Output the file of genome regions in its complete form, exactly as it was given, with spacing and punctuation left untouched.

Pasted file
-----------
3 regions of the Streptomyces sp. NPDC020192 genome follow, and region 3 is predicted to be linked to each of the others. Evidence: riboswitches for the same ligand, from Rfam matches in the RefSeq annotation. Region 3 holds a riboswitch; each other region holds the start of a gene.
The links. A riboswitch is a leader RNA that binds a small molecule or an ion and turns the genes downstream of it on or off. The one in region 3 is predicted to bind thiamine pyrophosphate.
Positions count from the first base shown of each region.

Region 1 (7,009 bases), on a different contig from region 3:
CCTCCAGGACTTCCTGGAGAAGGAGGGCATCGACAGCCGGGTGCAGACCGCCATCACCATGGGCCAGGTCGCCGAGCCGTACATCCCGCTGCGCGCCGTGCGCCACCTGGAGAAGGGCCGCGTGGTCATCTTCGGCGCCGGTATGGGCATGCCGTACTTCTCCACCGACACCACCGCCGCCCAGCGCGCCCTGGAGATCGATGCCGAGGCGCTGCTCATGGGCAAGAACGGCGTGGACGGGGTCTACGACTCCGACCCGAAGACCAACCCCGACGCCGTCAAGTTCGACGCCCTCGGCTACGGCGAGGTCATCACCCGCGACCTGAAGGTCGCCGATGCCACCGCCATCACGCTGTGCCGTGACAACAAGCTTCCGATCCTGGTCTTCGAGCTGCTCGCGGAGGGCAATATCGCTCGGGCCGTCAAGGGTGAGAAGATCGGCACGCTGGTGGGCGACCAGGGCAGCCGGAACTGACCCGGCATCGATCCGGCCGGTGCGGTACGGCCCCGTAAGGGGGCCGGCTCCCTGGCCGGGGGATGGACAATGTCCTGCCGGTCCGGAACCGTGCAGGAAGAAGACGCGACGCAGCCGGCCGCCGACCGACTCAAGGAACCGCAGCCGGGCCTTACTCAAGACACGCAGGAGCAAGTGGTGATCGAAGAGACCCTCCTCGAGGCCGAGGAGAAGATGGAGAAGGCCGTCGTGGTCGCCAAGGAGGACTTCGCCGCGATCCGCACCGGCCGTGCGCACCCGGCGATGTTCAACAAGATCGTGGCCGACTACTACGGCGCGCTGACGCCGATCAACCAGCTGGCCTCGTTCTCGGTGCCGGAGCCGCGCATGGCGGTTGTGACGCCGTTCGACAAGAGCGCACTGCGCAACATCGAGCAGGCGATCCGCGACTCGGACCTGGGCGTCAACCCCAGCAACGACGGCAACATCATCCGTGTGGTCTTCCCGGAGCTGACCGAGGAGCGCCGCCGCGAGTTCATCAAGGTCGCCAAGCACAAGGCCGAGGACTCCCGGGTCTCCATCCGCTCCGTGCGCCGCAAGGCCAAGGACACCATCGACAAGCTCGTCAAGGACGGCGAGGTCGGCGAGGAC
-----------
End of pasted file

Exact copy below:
3 regions of the Streptomyces sp. NPDC020192 genome follow, and region 3 is predicted to be linked to each of the others. Evidence: riboswitches for the same ligand, from Rfam matches in the RefSeq annotation. Region 3 holds a riboswitch; each other region holds the start of a gene.
The links. A riboswitch is a leader RNA that binds a small molecule or an ion and turns the genes downstream of it on or off. The one in region 3 is predicted to bind thiamine pyrophosphate.
Positions count from the first base shown of each region.

Region 1 (7,009 bases), on a different contig from region 3:
CCTCCAGGACTTCCTGGAGAAGGAGGGCATCGACAGCCGGGTGCAGACCGCCATCACCATGGGCCAGGTCGCCGAGCCGTACATCCCGCTGCGCGCCGTGCGCCACCTGGAGAAGGGCCGCGTGGTCATCTTCGGCGCCGGTATGGGCATGCCGTACTTCTCCACCGACACCACCGCCGCCCAGCGCGCCCTGGAGATCGATGCCGAGGCGCTGCTCATGGGCAAGAACGGCGTGGACGGGGTCTACGACTCCGACCCGAAGACCAACCCCGACGCCGTCAAGTTCGACGCCCTCGGCTACGGCGAGGTCATCACCCGCGACCTGAAGGTCGCCGATGCCACCGCCATCACGCTGTGCCGTGACAACAAGCTTCCGATCCTGGTCTTCGAGCTGCTCGCGGAGGGCAATATCGCTCGGGCCGTCAAGGGTGAGAAGATCGGCACGCTGGTGGGCGACCAGGGCAGCCGGAACTGACCCGGCATCGATCCGGCCGGTGCGGTACGGCCCCGTAAGGGGGCCGGCTCCCTGGCCGGGGGATGGACAATGTCCTGCCGGTCCGGAACCGTGCAGGAAGAAGACGCGACGCAGCCGGCCGCCGACCGACTCAAGGAACCGCAGCCGGGCCTTACTCAAGACACGCAGGAGCAAGTGGTGATCGAAGAGACCCTCCTCGAGGCCGAGGAGAAGATGGAGAAGGCCGTCGTGGTCGCCAAGGAGGACTTCGCCGCGATCCGCACCGGCCGTGCGCACCCGGCGATGTTCAACAAGATCGTGGCCGACTACTACGGCGCGCTGACGCCGATCAACCAGCTGGCCTCGTTCTCGGTGCCGGAGCCGCGCATGGCGGTTGTGACGCCGTTCGACAAGAGCGCACTGCGCAACATCGAGCAGGCGATCCGCGACTCGGACCTGGGCGTCAACCCCAGCAACGACGGCAACATCATCCGTGTGGTCTTCCCGGAGCTGACCGAGGAGCGCCGCCGCGAGTTCATCAAGGTCGCCAAGCACAAGGCCGAGGACTCCCGGGTCTCCATCCGCTCCGTGCGCCGCAAGGCCAAGGACACCATCGACAAGCTCGTCAAGGACGGCGAGGTCGGCGAGGAC